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Industriously she pass'd the week,
No idleness she knew :
She paid the reverence due.
Were always early sent :
Most regularly went.
Who was a shepherd true :
And all the good he knew.
To Andrews and his wife ;
An honest pious life.
But, what they valued more,
From Scripture's sacred store:
gave them many pious books, And often would direct their steps
By all the parish bless'd;
Him to his holy rest.
His weeping servants round the bed,
All stood with list'ning ear,
And Mary, she was there.
Her sighs to Heav'n ascend; “ When I lose you, my Master dear,
“ I lose my only friend: « If wants arise who is there now
" That will those wants remove? « Or who will teach me how to seek
“ Assistance from above?" The dying man just spoke these words,
While all his words attend : 16 Trust thou in God, who trusts in him
w Will never want a friend." His words sunk deep in Mary's heart,
Much comfort they did give: Resolu'd these words she'd ne'er forget,
So long as she did live. Some years rolld on, and things went well,
At length mishaps arose; Poor John fell sick, and could not work,
Nor were these all their woes; But Mary too was grown so lame,
She could not turn her wheel : Sad, sad, it is when old and sick Want's heavy hand to feel.
• Tis true the parish would relieve,
The workhouse would them take;'
Hur long-lov'd home forsake.
Her only loaf of bread:
With frequent sobs she said; “ My Master, now a saint in Heav'n,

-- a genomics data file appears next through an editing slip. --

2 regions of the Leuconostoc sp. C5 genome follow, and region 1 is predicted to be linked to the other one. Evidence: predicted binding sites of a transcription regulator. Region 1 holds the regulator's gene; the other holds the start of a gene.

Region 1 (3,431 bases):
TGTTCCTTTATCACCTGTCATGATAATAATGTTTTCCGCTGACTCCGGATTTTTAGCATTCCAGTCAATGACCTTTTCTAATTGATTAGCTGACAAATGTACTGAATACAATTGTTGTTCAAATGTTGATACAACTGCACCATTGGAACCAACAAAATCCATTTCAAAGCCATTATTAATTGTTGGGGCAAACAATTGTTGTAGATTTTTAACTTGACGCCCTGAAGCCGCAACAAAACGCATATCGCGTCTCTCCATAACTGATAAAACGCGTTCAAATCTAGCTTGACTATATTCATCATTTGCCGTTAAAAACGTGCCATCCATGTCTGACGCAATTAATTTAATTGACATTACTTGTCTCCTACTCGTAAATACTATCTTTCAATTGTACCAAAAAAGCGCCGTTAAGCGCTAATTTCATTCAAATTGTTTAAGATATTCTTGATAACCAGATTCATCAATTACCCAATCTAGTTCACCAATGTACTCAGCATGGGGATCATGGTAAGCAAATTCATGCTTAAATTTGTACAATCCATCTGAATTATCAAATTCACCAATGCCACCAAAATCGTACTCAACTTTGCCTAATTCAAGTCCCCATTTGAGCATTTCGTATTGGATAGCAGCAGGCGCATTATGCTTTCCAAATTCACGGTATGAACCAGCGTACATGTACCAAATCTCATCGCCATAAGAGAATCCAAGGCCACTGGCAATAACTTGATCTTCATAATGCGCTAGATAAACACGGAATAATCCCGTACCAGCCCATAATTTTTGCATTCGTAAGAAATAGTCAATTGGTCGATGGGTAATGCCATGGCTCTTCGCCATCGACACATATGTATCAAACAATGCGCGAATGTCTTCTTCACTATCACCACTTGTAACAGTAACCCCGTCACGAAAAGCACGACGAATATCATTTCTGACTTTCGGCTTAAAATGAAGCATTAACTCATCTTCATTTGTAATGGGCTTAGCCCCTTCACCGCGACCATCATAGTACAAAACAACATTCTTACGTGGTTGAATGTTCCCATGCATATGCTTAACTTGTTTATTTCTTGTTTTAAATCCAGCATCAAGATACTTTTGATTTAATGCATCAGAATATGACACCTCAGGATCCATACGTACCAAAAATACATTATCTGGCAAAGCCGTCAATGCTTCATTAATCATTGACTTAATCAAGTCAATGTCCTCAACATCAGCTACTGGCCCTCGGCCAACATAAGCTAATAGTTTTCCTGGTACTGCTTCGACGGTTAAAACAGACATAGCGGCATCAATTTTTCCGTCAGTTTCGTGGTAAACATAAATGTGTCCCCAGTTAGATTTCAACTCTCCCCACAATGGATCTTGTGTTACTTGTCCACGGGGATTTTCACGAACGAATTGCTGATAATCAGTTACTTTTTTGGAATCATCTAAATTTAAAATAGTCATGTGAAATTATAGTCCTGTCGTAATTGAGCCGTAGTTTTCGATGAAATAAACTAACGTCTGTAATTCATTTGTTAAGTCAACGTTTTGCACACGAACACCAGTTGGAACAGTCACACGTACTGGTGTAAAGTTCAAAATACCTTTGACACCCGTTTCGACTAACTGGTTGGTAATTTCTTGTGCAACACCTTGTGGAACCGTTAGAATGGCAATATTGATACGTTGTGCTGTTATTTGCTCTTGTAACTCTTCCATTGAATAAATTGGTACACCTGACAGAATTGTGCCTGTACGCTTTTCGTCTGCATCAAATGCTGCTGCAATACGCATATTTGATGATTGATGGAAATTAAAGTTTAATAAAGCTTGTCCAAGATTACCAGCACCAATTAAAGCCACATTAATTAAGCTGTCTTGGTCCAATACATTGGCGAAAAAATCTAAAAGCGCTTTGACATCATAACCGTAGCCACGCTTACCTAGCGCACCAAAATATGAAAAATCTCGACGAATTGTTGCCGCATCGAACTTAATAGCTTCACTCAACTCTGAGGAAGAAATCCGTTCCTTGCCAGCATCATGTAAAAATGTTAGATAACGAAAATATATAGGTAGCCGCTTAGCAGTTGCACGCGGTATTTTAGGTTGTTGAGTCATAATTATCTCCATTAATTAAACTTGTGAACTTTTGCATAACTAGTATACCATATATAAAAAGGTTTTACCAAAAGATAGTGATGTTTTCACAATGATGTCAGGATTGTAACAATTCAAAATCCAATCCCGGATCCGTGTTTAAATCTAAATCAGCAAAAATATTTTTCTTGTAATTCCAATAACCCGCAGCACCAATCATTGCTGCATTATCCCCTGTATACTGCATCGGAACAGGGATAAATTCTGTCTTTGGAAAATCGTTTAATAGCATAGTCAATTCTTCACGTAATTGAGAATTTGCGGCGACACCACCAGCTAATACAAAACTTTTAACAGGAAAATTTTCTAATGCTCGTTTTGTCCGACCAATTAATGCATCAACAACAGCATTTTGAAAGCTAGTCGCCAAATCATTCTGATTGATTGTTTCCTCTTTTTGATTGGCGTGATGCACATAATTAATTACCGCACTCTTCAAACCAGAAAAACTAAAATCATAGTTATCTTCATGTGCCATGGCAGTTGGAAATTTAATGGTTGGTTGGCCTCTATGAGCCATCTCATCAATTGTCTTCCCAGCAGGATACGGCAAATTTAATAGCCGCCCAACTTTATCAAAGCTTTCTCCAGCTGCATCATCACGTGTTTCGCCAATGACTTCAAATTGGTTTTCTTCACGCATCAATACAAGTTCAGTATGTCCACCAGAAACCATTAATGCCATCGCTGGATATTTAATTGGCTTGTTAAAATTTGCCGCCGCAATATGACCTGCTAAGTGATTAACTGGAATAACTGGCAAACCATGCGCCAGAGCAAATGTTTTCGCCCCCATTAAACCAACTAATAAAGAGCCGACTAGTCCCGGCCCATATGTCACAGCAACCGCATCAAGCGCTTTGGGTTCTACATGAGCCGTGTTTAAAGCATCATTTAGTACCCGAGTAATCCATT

“ Bade me, when near his end, “ To trust in God, and then he said,
“ I ne'er should want a friend. “ In thee, O Lord, I put my trust,
“ Thou canst my woes remove, " Or grant me grace to bear them still
“ With patience, for Thy love." Just then she heard one at the door
Who tried to move the pin;
And rose to let her in.
Such as the poor man found,
Lay dying on the ground.
Within this town to live;
That I an offer to you make
My School-mistress to be ;
You shall be paid by me.
I safely can you trust;
To be both good and just.
This welcome offer made;
And duly she was paid.
And all the children taught,
The Mercies he had wrought.
STORY OF SINFUL SALLY.
TOLD BY HERSELF.
How from being Sally of the GREEN she was
first led to become SINFUL SALLY, and af. terwards DRUNKEN SAL, and how at laa she came to a most melancholy, and almost hopeless, End; being therein a Warning to all young Women both in Town and Country,
OME each maiden lend an ear,
Country lass and London belle ! Come and drop a mournful tear
O'er the tale that I shall tell.
Ruin'd now and all forlorn,
And as cheerful as the morn.
Far away from London town,
In my simple kersey gown.
Where the meadows look so gay, Where the drooping willows weep, Simple Sally used to stray.